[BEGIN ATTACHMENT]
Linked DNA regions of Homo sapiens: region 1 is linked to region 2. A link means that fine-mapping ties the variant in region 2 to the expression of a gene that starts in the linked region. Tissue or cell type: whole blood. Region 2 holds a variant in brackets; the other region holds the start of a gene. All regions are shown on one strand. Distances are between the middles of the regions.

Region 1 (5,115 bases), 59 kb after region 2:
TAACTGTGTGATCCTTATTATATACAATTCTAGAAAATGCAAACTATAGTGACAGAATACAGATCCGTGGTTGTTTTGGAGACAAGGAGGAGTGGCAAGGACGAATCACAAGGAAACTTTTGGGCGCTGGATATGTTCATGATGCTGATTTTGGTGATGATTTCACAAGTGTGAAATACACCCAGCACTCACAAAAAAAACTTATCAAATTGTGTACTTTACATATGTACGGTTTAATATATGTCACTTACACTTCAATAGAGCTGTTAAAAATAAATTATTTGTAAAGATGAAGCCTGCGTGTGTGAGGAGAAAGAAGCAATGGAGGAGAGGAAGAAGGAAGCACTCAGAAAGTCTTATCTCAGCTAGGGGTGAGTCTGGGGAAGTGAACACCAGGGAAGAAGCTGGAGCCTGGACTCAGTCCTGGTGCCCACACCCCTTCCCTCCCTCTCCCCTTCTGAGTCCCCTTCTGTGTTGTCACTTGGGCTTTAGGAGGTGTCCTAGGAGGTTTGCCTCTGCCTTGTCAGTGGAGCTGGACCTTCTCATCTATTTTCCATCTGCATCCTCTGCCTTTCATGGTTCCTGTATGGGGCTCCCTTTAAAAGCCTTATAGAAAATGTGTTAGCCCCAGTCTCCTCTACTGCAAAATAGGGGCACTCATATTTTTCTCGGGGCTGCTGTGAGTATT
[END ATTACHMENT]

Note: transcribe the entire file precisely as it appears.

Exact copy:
Linked DNA regions of Homo sapiens: region 1 is linked to region 2. A link means that fine-mapping ties the variant in region 2 to the expression of a gene that starts in the linked region. Tissue or cell type: whole blood. Region 2 holds a variant in brackets; the other region holds the start of a gene. All regions are shown on one strand. Distances are between the middles of the regions.

Region 1 (5,115 bases), 59 kb after region 2:
TAACTGTGTGATCCTTATTATATACAATTCTAGAAAATGCAAACTATAGTGACAGAATACAGATCCGTGGTTGTTTTGGAGACAAGGAGGAGTGGCAAGGACGAATCACAAGGAAACTTTTGGGCGCTGGATATGTTCATGATGCTGATTTTGGTGATGATTTCACAAGTGTGAAATACACCCAGCACTCACAAAAAAAACTTATCAAATTGTGTACTTTACATATGTACGGTTTAATATATGTCACTTACACTTCAATAGAGCTGTTAAAAATAAATTATTTGTAAAGATGAAGCCTGCGTGTGTGAGGAGAAAGAAGCAATGGAGGAGAGGAAGAAGGAAGCACTCAGAAAGTCTTATCTCAGCTAGGGGTGAGTCTGGGGAAGTGAACACCAGGGAAGAAGCTGGAGCCTGGACTCAGTCCTGGTGCCCACACCCCTTCCCTCCCTCTCCCCTTCTGAGTCCCCTTCTGTGTTGTCACTTGGGCTTTAGGAGGTGTCCTAGGAGGTTTGCCTCTGCCTTGTCAGTGGAGCTGGACCTTCTCATCTATTTTCCATCTGCATCCTCTGCCTTTCATGGTTCCTGTATGGGGCTCCCTTTAAAAGCCTTATAGAAAATGTGTTAGCCCCAGTCTCCTCTACTGCAAAATAGGGGCACTCATATTTTTCTCGGGGCTGCTGTGAGTATT